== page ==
Lusankya

From IIWiki
Jump to: navigation, search
Lusankya
[[File:|200px]]
AreaTBA
PopulationTBA
Countries15 (Rodarion, Belfras, Arthurista, Eagleland, Epria, Bogoria, Basileria, Hornatyia, Leova, Sieuxerr, Austrasia, Dniegua, Temuair, Tule, Estovnia, and Belhavia)
LanguagesEnglish, and others
Time ZonesLoweport Standard Time
Central Lusankyan Time
Eastern Lusankyan Time
Western Lusankyan Time
Victorian Time
Rekvit Time
West Taverian Time
East Taverian Time

Lusankya is the largest continent in the world (excluding Antartica) by area and the largest by population. Lusankya is notable for not only overall large size and population, but unusually dense and large settlements as well as a closely-intertwined history. Lusankya has some of the largest disparities in economic terms, with some of the richest states by per capita (Belhavia and Arthurista) while also containing some of the poorest (notably Bogoria and Rodarion), where roughly 372 million people earn under $2 a day.

It is bounded on the east by the Central Ocean, on the west by the Victorian Ocean, on the south by the XX, and to the north the Artic Ocean.

It has 15 nations: Rodarion, Belfras, Arthurista, Eagleland, Epria, Bogoria, Basileria, Hornatyia, Leova, Sieuxerr, Austrasia, Dniegua, Temuair, Tule, Estovnia, and Belhavia.

Given its size and diversity, the concept of Lusankya—a name dating back to classical antiquity—may actually have more to do with human geography than physical geography. Lusankya varies greatly across and within its regions with regard to ethnic groups, cultures, environments, economics, historical ties and government systems.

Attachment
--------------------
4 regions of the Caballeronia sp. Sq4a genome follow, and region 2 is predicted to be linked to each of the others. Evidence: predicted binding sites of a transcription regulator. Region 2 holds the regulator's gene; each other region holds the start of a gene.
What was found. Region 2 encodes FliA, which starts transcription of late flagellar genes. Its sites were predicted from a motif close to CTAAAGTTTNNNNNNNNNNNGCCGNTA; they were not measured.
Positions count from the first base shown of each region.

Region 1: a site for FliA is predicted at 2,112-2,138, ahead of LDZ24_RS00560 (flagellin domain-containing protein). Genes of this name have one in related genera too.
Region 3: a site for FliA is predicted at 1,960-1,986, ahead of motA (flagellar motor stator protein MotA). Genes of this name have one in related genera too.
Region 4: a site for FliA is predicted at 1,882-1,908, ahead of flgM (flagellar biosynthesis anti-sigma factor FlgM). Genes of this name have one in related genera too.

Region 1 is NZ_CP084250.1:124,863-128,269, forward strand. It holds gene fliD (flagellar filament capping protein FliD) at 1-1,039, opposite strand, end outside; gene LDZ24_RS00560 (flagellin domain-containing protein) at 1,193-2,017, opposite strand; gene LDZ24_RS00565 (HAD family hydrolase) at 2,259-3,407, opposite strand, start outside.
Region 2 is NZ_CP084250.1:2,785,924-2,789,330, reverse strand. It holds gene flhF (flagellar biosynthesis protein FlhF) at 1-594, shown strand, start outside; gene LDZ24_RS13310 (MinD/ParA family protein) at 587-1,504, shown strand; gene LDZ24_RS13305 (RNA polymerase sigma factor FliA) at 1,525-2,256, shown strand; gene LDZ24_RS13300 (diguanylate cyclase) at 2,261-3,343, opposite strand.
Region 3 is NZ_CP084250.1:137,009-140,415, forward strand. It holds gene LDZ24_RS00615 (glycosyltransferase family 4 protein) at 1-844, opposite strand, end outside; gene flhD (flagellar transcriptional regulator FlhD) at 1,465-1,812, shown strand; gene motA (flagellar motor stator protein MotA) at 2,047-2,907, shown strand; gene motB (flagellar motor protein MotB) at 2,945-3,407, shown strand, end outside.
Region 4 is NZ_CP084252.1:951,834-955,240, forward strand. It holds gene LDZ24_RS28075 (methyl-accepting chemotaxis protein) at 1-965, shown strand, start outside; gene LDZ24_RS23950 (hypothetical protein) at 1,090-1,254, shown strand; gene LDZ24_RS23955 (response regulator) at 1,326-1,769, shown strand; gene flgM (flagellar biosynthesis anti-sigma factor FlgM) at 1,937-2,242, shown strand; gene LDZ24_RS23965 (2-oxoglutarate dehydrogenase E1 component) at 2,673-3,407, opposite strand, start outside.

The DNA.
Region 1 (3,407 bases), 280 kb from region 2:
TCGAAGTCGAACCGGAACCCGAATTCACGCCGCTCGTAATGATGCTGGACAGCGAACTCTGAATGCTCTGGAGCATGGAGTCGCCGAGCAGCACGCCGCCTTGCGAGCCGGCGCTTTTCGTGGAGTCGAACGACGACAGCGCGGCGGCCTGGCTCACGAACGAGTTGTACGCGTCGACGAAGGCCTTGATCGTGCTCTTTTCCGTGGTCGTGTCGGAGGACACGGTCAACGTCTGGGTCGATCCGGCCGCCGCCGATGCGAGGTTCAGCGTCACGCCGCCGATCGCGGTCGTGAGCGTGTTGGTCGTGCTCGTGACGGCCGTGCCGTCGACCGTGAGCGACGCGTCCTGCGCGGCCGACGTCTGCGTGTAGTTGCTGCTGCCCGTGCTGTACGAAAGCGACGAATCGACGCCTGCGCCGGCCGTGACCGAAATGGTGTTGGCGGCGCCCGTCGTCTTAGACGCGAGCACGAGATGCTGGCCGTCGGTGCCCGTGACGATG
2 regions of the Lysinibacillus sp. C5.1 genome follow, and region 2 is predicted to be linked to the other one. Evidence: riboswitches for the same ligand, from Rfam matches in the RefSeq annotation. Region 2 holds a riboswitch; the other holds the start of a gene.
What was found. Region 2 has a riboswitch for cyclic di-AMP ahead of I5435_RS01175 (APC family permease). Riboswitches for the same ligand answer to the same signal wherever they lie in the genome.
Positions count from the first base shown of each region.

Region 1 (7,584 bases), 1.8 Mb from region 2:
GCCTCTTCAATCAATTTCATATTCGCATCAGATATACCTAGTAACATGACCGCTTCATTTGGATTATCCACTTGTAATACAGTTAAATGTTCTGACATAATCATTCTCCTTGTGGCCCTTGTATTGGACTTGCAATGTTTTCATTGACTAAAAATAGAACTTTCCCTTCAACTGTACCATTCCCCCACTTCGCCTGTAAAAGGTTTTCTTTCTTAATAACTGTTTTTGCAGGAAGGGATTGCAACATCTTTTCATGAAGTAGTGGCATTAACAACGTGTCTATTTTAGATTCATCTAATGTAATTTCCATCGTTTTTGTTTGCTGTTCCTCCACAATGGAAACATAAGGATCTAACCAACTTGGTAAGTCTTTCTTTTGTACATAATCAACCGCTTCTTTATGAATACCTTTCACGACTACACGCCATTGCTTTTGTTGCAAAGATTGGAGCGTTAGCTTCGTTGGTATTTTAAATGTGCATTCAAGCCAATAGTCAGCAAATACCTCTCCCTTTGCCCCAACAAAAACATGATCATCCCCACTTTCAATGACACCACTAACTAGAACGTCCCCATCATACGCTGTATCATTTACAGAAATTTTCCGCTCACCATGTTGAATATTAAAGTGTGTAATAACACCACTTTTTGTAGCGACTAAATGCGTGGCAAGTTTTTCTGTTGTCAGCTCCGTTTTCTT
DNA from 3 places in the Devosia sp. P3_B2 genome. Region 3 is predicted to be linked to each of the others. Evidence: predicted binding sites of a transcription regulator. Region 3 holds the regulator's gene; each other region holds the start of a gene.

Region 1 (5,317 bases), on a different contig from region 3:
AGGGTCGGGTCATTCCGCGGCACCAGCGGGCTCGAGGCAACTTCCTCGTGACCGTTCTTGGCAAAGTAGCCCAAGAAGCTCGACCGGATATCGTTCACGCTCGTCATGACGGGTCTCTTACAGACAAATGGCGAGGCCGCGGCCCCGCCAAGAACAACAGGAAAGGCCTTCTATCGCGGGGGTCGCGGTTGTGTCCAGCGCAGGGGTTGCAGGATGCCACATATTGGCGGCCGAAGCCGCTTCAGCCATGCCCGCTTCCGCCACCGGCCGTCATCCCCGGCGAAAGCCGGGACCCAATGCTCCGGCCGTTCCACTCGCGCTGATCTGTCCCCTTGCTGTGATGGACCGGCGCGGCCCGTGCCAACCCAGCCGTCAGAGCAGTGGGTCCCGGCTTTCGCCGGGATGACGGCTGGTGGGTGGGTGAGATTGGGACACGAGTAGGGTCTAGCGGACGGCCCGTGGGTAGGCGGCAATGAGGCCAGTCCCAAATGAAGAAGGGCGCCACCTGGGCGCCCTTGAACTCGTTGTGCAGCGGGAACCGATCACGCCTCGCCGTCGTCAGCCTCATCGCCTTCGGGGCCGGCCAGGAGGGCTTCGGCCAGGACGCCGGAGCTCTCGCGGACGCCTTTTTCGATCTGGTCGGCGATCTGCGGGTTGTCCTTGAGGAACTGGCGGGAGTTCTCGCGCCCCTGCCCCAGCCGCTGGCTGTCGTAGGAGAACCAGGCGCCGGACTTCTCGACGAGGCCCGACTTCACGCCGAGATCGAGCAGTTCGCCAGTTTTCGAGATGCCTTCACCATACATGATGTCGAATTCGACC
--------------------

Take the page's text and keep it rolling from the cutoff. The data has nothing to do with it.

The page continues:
North Lusankya

This specific cultural region, particularly important in world geopolitics and international economics and trade, is usually considered to encompass the nations of the Estovnia, Belhavia, Tule, Temuair, and Dniegua.

It is marked by developed nations with above-average economies and subarctic or Arctic climates.

Central Lusankya

Formerly a more obscure and less relevant cultural region, "Central Lusankya" has become more common due to the higher profile of the Papal Federation of Rodarion onto the geopolitical stage and economically in recent years since the start of the 21st century, as well as the proliferation of local conflict, violence, and crises in Bogoria and Bariya.

The boundaries between north and south Lusankya are more fluid and less-defined, but most geographers and political scientists follow the "Aascher Line" of Hornatyia and Basileria as forming the northern-most boundary of Central Lusankya and Leova, Carinthia, Bariya, and southern Epria forming the southern boundary of the geosociocultural region.

South Lusankya has been a focus of its own local conflicts as well as a hotbed for political violence and irredentism. Due to the Basilene Empire and Leova, the region is the center of Eastern Orthodox Christianity.

South Lusankya

Long a "crossroads of history" and hub of trade, South Lusankya is largely consistent of Rodarion, Belfras, Arthurista, and Eagleland. Northern Rodarion proper and northern Belfras-Eagleland are generally held to be the northern boundary of this cultural region. However many regionalists in Rodarion have included Carinthia and Bariya within the South Lusankyan area both through cultural and religious applications.

Notably due to the presence and 1.4 billion population of Rodarion, the region is the home and center of Romulan Catholicism. However, the subregion is also a home to the continent's major Protestant nations, including Belfras (Church of Belfras) and Arthurista (Church of Arthurista). In addition, a western branch of Eastern Orthodox Christianity resides in Eagleland.

Western Lusankya

The nations of Sieuxerr and Austrasia largely compose the western sub-region of the continent. Some regionalists include Dniegua, but most academics include Dniegua in North Lusankya.

Both countries are well-developed states with high-income economies, and in the Post-Great War era there has been little conflict or instability.

The subregion is considered the hub of Western Catholicism.